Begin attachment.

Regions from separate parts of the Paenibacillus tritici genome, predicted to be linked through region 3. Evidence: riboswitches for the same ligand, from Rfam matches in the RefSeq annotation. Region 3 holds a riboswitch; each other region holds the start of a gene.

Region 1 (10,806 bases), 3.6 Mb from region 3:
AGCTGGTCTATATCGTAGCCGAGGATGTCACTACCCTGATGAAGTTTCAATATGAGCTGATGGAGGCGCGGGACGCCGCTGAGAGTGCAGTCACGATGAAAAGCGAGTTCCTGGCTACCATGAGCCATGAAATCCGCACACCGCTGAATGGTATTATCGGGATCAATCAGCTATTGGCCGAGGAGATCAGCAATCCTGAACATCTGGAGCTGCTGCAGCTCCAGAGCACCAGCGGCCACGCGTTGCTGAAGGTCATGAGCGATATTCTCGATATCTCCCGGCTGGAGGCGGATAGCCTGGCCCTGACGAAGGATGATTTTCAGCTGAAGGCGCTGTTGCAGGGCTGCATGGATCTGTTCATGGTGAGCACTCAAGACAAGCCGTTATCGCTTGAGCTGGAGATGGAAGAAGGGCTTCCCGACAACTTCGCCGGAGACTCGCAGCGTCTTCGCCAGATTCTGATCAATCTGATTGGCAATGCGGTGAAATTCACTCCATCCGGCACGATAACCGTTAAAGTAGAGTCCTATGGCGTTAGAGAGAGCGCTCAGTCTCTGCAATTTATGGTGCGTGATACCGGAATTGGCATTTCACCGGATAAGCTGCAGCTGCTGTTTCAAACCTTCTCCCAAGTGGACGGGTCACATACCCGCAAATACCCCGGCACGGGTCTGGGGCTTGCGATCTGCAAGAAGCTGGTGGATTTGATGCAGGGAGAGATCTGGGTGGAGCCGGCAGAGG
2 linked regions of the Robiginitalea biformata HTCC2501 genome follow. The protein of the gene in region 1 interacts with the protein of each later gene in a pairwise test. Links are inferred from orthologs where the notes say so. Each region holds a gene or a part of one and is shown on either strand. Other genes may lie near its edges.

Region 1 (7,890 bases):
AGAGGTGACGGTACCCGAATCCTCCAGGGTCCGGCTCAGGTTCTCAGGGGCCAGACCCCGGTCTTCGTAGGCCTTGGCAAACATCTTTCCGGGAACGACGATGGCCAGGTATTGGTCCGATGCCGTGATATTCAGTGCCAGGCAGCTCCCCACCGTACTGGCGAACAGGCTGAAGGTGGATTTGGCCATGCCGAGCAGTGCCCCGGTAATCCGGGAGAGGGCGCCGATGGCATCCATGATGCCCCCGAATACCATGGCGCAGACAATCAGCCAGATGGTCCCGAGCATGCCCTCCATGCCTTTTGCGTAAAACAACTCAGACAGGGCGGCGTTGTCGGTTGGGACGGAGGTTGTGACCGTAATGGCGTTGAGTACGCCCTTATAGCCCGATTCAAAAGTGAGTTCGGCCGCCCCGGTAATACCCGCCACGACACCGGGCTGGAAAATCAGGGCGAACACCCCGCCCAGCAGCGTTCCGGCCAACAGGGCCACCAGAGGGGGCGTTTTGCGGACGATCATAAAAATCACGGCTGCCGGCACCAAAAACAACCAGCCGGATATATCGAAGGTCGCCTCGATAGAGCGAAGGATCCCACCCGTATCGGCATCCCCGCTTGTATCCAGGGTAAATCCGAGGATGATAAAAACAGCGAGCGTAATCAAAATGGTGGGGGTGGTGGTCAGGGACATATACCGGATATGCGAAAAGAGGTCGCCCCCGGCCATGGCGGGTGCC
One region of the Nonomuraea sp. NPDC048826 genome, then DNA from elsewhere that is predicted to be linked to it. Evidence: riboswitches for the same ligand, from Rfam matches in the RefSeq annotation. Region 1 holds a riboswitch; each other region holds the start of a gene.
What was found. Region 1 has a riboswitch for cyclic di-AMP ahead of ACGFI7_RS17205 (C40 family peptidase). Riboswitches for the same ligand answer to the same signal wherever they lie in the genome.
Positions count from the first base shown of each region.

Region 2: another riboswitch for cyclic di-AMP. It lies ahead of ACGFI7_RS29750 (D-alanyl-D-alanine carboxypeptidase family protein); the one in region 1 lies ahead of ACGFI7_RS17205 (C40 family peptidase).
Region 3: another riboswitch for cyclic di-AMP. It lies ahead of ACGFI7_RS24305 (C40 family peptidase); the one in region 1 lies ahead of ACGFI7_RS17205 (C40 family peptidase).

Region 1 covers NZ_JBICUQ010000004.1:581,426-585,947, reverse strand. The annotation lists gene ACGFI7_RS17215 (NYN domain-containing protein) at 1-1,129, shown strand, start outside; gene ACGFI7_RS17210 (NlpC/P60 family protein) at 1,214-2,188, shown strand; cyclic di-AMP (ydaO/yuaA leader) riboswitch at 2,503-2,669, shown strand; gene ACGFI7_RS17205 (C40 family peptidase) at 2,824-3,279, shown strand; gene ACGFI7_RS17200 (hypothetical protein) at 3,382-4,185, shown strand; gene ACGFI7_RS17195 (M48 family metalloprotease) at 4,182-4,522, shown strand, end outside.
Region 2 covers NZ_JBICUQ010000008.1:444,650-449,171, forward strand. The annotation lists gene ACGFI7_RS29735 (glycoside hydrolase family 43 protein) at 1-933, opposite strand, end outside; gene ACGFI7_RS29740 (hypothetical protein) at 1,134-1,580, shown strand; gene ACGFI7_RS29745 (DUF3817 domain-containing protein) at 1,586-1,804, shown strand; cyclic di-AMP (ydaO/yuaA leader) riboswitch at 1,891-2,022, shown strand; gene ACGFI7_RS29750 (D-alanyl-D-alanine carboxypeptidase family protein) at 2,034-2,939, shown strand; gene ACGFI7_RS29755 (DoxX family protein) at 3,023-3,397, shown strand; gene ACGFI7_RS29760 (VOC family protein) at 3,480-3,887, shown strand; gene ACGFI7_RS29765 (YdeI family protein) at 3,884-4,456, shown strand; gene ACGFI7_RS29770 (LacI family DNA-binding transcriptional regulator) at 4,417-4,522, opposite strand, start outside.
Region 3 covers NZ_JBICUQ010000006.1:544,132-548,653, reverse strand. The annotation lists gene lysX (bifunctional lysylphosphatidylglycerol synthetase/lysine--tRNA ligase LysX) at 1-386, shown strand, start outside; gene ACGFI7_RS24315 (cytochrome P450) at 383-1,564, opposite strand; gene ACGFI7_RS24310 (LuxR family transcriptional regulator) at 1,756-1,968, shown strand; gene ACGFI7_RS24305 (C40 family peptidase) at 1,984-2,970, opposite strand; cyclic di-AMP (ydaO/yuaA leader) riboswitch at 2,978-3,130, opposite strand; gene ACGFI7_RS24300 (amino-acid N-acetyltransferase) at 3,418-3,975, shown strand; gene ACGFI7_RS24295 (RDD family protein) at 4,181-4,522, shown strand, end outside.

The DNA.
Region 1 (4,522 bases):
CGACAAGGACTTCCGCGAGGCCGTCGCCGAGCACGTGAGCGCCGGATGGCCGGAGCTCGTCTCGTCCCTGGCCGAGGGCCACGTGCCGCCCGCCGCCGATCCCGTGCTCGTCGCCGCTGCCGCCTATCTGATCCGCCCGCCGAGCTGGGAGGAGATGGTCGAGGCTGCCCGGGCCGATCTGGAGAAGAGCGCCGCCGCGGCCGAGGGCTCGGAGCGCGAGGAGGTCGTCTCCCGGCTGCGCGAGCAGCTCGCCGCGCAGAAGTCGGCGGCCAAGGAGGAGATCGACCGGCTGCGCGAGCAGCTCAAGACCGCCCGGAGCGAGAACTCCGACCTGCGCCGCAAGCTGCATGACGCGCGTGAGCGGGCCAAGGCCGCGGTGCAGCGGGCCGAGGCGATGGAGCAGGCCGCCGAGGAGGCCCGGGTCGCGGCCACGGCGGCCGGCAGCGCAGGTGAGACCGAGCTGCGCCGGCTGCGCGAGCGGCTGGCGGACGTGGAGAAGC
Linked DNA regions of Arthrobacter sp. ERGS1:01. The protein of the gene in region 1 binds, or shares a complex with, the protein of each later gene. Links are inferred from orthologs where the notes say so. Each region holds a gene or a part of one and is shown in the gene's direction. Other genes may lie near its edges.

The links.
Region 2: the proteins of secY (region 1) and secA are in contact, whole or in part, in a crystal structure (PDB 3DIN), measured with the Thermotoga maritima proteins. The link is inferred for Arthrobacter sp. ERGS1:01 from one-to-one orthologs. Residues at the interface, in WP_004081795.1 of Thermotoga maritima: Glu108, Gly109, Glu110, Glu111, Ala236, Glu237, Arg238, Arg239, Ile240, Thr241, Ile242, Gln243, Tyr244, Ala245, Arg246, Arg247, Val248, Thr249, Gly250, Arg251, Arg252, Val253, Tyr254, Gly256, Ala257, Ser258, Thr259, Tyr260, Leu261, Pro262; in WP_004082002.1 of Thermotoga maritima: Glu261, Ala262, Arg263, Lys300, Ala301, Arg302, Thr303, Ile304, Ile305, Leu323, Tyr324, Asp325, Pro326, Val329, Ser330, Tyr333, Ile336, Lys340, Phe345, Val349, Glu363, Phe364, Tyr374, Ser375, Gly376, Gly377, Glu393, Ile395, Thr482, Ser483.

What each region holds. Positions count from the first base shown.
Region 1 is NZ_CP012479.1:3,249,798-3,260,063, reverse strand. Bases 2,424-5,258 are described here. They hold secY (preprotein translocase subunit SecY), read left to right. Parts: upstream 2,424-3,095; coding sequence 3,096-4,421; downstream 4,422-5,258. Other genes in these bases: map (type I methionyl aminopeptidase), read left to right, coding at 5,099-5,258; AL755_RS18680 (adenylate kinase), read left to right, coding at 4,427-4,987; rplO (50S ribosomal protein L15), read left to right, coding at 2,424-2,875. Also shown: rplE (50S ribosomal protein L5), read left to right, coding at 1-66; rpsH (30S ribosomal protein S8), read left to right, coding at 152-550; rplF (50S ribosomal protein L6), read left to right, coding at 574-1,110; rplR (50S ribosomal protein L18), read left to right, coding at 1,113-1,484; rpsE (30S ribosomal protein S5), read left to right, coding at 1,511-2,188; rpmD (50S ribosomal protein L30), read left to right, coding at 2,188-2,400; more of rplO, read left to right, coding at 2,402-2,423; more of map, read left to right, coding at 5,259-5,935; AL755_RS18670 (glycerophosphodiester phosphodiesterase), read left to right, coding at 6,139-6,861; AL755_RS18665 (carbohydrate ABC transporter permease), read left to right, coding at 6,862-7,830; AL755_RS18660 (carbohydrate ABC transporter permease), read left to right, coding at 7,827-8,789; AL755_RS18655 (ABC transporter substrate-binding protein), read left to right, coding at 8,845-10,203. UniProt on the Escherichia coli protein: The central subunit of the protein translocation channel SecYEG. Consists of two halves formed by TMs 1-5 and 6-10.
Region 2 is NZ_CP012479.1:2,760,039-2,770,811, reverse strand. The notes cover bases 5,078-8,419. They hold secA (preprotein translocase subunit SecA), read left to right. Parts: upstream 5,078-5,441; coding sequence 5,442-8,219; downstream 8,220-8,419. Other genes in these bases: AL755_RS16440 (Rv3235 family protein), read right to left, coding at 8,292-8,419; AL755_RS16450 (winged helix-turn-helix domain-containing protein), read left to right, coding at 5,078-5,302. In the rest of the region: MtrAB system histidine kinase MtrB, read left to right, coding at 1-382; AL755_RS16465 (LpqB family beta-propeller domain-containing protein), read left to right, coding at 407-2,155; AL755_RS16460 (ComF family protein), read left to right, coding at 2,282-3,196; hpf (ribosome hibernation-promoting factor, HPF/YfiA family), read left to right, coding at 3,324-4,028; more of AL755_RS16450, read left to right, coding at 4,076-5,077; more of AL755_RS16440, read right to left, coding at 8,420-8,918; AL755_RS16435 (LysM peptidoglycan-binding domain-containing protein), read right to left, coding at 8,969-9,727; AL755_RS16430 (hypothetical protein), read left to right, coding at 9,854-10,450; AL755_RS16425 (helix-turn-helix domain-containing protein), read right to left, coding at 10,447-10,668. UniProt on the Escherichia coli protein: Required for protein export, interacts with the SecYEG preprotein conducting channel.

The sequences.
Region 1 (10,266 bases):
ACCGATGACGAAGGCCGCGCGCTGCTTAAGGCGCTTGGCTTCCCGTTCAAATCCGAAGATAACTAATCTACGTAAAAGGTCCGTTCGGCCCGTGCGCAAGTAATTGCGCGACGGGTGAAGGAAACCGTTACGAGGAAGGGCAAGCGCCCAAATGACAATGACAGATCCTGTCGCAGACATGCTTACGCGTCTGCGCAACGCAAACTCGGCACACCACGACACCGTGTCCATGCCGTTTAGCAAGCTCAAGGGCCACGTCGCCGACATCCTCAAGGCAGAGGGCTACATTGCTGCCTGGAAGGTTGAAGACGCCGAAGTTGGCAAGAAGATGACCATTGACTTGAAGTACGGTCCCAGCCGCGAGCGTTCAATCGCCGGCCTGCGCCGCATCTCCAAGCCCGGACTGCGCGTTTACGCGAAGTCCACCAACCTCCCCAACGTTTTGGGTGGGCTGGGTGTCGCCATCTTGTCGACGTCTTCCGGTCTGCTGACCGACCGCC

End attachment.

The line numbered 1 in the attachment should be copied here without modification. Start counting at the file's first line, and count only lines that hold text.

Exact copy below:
Regions from separate parts of the Paenibacillus tritici genome, predicted to be linked through region 3. Evidence: riboswitches for the same ligand, from Rfam matches in the RefSeq annotation. Region 3 holds a riboswitch; each other region holds the start of a gene.